Wednesday, February 4, 2009

Visit #1

It is here where she must begin to tell her story!

Thank you to everyone who has read my blog, sent an e-mail, or dropped a line to say hi! Sincerely, with deepest gratitude and love to each and everyone of you, thank you!

To back it up a bit further, December 15, 2008 I had my first appointment at the cancer clinic with Dr. Alam, who is a sweetie! She informed me today of my diagnosis and I have Stage II, Grade III, triple negative ductal carcinoma. The triple negative means my tumor does not have receptors for estrogen/progesterone/HER2, which is not always a good thing. This means that hormone blocking treatments will not work, or slow down potential growth. This also means that this little bugger is growing and is invasive and the only thing to stop it is hard hitting chemo. Therefore, I will be starting chemo smack dab in the New Year after tentatively having my port put in on January 5. I will be having 6 sessions, 3 sessions of 5-FU and 3 sessions of Taxotere (each has three drugs combined). There is the possibility for radiation to follow which they will decide part way through my treatments and then about a year from now my reconstruction. I have also chosen to be put in a study for a new drug called Bevacizumab, which is being tested on breast cancer patients who are triple negative throughout Canada, USA & Europe - this is not a chemo drug. It is a randomized sample, but I will know if I am selected, the only thing is that I will have to continue taking this drug through IV for a year. Since I have chosen to participate in the study I had my baseline BW done today at the lab - CBC and SMA7, I will be going for a chest CT scan and MUGA before my port, and I am seeing a fertility doctor tomorrow morning!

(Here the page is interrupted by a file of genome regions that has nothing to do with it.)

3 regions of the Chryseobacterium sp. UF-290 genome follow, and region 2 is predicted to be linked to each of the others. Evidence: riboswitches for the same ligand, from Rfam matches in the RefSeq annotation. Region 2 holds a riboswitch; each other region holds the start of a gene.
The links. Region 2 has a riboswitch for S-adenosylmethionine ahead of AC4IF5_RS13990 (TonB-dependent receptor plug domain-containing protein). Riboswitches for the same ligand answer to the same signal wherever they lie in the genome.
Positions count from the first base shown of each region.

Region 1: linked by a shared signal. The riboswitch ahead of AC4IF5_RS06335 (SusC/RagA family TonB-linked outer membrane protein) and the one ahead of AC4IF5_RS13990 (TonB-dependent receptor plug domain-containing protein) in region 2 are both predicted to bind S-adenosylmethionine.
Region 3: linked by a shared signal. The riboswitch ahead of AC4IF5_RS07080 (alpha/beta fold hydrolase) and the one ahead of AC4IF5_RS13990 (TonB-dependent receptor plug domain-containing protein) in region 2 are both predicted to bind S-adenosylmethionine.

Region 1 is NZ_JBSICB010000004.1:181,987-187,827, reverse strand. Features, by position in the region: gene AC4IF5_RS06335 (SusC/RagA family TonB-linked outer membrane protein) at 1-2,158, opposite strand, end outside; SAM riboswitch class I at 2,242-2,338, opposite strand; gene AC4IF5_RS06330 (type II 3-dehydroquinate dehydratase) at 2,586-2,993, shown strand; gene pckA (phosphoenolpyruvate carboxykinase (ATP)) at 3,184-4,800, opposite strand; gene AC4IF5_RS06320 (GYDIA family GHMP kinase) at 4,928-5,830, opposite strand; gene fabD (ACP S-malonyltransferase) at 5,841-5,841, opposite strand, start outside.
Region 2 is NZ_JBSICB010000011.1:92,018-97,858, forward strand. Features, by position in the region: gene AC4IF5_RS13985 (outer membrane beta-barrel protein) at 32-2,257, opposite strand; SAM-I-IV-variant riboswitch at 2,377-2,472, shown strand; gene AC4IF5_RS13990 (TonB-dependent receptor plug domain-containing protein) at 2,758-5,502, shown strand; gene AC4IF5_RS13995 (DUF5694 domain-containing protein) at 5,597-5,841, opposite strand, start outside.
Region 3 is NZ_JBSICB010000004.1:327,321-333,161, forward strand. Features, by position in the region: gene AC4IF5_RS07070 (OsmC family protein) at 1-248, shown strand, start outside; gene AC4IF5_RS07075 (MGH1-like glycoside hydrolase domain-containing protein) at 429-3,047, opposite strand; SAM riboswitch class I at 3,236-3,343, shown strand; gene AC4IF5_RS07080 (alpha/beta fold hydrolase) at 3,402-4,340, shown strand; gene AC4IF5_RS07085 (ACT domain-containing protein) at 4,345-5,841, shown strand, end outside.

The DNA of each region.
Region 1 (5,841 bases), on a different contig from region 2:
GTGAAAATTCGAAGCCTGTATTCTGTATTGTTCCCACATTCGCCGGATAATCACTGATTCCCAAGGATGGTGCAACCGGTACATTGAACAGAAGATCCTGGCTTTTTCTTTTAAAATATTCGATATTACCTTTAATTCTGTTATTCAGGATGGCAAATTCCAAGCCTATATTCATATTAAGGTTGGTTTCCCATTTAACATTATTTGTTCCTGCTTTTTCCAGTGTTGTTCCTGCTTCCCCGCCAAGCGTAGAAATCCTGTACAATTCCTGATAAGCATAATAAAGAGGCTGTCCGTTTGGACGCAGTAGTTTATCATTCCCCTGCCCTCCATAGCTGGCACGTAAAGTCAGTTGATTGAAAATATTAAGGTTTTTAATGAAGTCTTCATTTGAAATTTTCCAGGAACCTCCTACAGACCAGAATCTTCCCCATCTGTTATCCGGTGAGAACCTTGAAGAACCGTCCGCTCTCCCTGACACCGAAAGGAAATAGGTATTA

Of course, a concern regarding this whole situation is whether we will beable to have children later. Obviously, there are side effects of chemo with fertility and being that I only have one ovary to work with due to the previous diagnosis; we wanted to cover all bases. To sum it up, the technique of harvesting eggs was way more complicated than expected and would have delayed my treatments a couple of months. The decision we made with the help of the fertility doctor was that I would start taking monthly shots called Leupron that would more or less put me into temporary menopause. This would stop the signaling to release an egg and decrease the amount of blood flow to that area, in turn trying to decrease the amount of chemo that also reaches the area. Therefore, every month I get a nice big shot in my ass that costs me $400 a shot! Thank goodness for coverage!

This week I also began my professional album of my journey with my dear friend and personal photographer, Amy. With her help and amazing talent, I will be able to capture all these moments and hopefully tell a story through my pictures and let the sound of my inner voice be heard!
Part I ~ Pre-surgery

www.brittonimages.com

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